New Survey of Financial Services firms: 63% do not believe Government has done enough to resolve “equivalence issue” with EU
Growing disquiet from financial services towards the Government at the failure to agree a clear regulatory framework with the EU from 2021.
With weeks left before the UK leaves the European Union, financial services firms are alarmed and concerned at the lack of progress to agree a future relationship. Financial services firms have expressed disquiet and alarm at the UK Governments handling of the “equivalence” issue (the proposed agreement by the UK and the EU that there is mutual equivalence in standards for regulating a financial service). A survey of over 200 financial services firms carried out by Complyport, a financial services regulatory and compliance consultancy firm, found that from the firms surveyed:
- 63% of UK financial services firms did not believe the UK Government has done all it can to create an equivalence agreement with the EU;
- 59% believe London’s Position will remain as the pre-eminent centre of Financial Services in Europe from 1 January 2021 despite Brexit;
- 69% believe the Single Financial Services Market and Euro will be weaker without the UK.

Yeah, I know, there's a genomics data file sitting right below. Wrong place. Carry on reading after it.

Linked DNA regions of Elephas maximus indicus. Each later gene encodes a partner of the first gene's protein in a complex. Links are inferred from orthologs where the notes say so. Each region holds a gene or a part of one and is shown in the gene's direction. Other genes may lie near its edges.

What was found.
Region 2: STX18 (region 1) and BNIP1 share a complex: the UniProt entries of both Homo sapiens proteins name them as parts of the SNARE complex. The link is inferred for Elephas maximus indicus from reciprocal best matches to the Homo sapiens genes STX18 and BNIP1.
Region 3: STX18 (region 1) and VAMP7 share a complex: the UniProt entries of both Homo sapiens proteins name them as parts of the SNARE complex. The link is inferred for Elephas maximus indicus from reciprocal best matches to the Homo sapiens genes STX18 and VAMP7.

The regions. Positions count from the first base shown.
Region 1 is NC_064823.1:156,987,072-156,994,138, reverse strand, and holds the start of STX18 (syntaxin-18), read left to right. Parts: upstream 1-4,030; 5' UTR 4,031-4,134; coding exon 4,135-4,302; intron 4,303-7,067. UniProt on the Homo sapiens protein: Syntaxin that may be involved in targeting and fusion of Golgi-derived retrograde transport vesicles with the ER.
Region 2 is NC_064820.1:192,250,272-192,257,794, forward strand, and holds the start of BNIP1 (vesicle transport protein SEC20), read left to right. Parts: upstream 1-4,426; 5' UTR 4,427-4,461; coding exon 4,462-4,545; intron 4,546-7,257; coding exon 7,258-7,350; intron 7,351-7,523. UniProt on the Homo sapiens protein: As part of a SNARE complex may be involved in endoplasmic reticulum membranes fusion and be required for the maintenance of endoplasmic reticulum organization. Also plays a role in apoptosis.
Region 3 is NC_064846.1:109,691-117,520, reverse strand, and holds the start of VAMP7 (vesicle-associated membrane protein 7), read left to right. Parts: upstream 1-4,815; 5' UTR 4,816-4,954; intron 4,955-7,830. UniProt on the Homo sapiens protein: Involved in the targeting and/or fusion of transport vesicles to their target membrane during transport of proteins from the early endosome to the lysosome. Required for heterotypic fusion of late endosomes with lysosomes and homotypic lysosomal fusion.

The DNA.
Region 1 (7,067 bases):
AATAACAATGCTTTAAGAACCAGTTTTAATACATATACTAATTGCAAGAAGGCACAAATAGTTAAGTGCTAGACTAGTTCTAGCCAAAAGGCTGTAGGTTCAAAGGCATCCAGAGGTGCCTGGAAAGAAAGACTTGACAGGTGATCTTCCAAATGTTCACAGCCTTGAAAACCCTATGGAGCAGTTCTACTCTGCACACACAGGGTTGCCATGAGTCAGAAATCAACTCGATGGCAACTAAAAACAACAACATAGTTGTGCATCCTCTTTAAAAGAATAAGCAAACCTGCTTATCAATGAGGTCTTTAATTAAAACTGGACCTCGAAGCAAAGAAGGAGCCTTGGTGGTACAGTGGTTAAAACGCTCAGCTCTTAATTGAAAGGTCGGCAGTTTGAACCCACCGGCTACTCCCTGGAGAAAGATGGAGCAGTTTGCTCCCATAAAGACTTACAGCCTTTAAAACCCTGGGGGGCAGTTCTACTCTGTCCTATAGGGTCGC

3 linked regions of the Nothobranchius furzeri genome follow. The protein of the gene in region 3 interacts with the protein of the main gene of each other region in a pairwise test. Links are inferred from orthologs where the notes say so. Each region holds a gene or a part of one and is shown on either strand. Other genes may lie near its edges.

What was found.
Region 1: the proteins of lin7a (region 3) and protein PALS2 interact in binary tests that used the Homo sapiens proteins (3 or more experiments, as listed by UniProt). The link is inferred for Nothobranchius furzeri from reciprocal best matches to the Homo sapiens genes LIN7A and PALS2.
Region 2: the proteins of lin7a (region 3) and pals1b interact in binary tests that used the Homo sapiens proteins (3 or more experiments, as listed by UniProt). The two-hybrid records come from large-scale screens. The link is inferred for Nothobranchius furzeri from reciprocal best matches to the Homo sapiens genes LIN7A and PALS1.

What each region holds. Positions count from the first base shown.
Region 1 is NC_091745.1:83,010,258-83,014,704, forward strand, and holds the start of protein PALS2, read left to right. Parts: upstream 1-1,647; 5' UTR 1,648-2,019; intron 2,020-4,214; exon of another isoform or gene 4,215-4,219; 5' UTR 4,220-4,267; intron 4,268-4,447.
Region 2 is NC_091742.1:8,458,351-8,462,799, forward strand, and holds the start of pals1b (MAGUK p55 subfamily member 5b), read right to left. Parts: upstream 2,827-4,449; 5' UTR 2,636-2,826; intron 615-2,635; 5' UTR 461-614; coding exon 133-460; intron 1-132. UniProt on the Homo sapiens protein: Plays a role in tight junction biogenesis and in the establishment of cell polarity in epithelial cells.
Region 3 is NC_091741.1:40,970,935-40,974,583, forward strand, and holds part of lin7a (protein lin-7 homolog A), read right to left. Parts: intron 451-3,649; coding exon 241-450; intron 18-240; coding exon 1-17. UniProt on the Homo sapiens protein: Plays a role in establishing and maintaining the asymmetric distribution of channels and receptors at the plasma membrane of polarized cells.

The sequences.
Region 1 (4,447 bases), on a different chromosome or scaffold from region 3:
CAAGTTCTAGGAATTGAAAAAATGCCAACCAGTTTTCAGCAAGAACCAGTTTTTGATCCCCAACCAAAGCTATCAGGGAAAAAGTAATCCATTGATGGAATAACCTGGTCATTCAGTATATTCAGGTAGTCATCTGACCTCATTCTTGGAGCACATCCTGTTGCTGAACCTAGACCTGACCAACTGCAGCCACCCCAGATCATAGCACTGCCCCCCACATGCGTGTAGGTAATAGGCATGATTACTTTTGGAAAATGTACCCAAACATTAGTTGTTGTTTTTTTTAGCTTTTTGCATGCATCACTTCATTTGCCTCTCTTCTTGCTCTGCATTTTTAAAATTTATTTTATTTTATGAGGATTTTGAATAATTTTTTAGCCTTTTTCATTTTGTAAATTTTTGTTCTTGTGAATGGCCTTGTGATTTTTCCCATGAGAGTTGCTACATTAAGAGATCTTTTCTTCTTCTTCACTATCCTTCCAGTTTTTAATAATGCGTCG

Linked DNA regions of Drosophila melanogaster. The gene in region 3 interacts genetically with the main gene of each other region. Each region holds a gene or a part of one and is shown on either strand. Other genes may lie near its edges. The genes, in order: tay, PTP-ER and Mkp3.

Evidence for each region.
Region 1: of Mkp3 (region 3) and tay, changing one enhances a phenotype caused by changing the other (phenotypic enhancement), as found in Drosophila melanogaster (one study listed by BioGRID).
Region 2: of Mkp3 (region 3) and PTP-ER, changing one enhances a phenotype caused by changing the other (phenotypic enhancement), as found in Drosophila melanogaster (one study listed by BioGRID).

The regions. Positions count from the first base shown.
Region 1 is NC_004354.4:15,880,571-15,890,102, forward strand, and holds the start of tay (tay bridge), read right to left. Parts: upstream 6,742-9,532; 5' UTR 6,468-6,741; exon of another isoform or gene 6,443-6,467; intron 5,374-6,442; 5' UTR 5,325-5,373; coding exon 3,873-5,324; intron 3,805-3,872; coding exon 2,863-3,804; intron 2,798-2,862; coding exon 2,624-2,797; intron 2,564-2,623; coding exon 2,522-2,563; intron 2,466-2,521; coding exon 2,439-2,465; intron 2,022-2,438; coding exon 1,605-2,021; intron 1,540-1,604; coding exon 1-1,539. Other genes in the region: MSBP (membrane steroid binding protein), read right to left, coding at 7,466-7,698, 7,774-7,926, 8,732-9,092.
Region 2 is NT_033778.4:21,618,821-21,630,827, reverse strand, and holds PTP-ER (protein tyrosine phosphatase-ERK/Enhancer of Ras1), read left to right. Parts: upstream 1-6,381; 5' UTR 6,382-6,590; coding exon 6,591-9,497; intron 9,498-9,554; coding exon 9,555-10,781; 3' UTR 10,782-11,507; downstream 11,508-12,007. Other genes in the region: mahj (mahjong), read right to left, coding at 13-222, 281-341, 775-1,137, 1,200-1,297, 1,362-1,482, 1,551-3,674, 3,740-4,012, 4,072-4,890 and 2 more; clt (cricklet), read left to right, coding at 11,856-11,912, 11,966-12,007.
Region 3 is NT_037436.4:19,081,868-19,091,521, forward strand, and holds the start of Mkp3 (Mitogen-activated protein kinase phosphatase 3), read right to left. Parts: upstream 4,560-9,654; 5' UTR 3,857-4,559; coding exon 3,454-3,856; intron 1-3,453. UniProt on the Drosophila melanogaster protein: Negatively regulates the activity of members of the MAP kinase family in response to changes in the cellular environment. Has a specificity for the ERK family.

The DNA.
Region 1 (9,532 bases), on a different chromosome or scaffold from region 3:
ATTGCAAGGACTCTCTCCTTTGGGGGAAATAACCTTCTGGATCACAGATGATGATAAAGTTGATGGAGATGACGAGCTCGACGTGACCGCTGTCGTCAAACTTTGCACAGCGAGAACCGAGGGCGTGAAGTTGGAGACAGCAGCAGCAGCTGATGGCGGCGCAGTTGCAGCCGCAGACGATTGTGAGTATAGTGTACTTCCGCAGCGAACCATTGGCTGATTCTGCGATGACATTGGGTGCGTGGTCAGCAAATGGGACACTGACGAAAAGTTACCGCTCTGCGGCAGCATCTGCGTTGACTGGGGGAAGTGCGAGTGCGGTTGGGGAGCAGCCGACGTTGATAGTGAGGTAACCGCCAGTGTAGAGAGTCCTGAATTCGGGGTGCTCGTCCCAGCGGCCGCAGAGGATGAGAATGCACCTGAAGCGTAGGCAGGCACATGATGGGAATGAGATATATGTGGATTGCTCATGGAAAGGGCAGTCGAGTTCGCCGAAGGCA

Paul Grainger CEO of Complyport commenting on the findings of the survey said:
“Despite the fact that financial services directly provides over 1 million jobs and contributes 7% of GDP (£132 billion) to the UK economy, Brexit is about to happen and we still do not have any clear idea of what the regulatory arrangements with the EU will be from 1 January 2021. We are less than six weeks from crashing out of the EU with no agreement on the provision of financial services. It appears the Government has failed in its negotiations with the EU with regards to financial services. It has not provided any clear or useful guidance to the industry on how it should provide services to clients in the EU from January onwards.”
Firms surveyed in the poll which took place in late October 2020, stated that 49% of those surveyed had faced problems because of the uncertainty over the ongoing Brexit talks.